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Brian Williams

Brian Williams advises on the U.S. national security review process administered by the Committee on Foreign Investment in the United States (CFIUS), as well as related reviews conducted by the informal interagency working group known as Team Telecom.

Brian, a non-lawyer, draws on over 20 years of public and private sector experience advising on issues at the intersection of national security, technology, and law. He is the principal architect of the risk framework that has become the de facto standard for all risk assessments conducted by CFIUS and Team Telecom, and has counseled the most senior officials of the Department of Defense and the Department of Homeland Security on how to assess and address potential national security risks posed by foreign investment.

Brian led multi-agency analyst teams which authored the majority of CFIUS risk assessments between 2005 and 2017, while providing the U.S. Government due diligence, assessment, and, where necessary, mitigation strategy development support on over 1,600 CFIUS transactions and 1,000 Federal Communications Commission license applications before Team Telecom.

On the heels of Russia’s invasion of Ukraine, pandemic-induced supply chain disruptions, and U.S.-China tensions over Taiwan, 2022 accelerated a sweeping effort within the U.S. government to make national security considerations—especially with respect to China—a key feature of new and existing regulatory processes. This trend toward broader national security regulation, designed to help maintain U.S. strategic advantage, has support from both Republicans and Democrats, including from the Biden Administration. National Security Advisor Jake Sullivan’s remarks in September 2022 capture the tone shift in Washington: “…[W]e have to revisit the longstanding premise of maintaining ‘relative’ advantages over competitors in certain key technologies…That is not the strategic environment we are in today…[w]e must maintain as large of a lead as possible.”

This environment produced important legislative and regulatory developments in 2022, including the CHIPS and Science Act (Covington alert), first-ever Enforcement and Penalty Guidelines promulgated by the Committee on Foreign Investment in the United States (“CFIUS” or the “Committee”) (Covington alert), President Biden’s Executive Order on CFIUS (Covington alert), new restrictions under U.S. export control authorities targeting China (Covington alert), and proposals for a new regime to review outbound investments by U.S. businesses (Covington alert). The common thread among these developments is the U.S. government’s continuing appetite to use both existing and new regulatory authorities to address identified national security risks, especially where perceived risks relate to China.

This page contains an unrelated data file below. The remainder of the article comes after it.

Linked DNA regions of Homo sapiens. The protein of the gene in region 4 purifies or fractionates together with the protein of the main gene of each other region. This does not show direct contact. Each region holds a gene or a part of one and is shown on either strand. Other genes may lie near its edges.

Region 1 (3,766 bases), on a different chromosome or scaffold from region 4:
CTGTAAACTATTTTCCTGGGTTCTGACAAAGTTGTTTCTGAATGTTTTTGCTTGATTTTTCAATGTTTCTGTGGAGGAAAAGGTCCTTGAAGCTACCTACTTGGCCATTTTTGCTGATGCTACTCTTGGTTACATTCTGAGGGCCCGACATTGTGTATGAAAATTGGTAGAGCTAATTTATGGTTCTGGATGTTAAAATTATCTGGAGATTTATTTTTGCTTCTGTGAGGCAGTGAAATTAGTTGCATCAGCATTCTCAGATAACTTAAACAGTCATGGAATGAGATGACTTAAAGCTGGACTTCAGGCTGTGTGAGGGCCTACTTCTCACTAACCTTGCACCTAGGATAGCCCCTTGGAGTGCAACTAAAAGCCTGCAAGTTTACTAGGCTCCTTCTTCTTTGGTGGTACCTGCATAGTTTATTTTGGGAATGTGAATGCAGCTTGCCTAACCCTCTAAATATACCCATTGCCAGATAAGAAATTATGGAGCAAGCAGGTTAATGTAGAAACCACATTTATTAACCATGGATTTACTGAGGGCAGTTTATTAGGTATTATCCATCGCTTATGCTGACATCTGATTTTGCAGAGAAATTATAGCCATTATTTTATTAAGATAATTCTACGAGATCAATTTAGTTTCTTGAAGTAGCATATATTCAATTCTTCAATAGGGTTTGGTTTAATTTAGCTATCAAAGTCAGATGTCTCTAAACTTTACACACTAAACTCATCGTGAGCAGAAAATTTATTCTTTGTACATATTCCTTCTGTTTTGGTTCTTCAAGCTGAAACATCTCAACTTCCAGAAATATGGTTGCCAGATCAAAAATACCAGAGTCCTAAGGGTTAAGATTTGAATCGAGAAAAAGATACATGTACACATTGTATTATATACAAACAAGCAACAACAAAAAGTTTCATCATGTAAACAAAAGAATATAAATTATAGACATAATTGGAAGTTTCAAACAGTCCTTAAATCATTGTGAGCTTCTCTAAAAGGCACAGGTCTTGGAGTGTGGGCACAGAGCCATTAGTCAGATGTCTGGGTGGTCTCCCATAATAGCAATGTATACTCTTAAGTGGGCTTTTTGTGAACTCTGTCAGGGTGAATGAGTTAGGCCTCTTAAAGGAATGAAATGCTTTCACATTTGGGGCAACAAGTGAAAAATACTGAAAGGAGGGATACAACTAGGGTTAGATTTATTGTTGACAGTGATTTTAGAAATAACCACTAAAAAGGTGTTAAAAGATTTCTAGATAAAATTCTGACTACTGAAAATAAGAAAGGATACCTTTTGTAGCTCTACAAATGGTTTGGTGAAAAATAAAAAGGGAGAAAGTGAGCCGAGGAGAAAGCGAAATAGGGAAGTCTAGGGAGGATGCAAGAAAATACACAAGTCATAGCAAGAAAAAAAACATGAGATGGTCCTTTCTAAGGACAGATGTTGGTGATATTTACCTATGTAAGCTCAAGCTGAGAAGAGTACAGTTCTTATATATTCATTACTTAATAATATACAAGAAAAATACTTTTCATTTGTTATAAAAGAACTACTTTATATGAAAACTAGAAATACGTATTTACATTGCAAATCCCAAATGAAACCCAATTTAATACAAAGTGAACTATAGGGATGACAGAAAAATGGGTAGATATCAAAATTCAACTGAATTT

With a Republican majority in the U.S. House of Representatives riding the tailwinds of this bipartisan consensus, 2023 is looking like a pivotal moment for national security regulation—expanding beyond the use of traditional authorities such as trade controls and CFIUS, into additional regulatory domains touching upon data, communications, antitrust, and possibly more. In parallel, the U.S. focus on national security continues to gain purchase abroad, with foreign direct investment (“FDI”) regimes maturing in tandem with CFIUS, and outbound investment screening gaining traction, for example, in the European Union (“EU”). It is crucial for businesses to be aware of these developments and to approach U.S. regulatory processes with a sensitivity towards the shifting national security undercurrents described in greater detail below.Continue Reading Will 2023 Be an Inflection Point in National Security Regulation?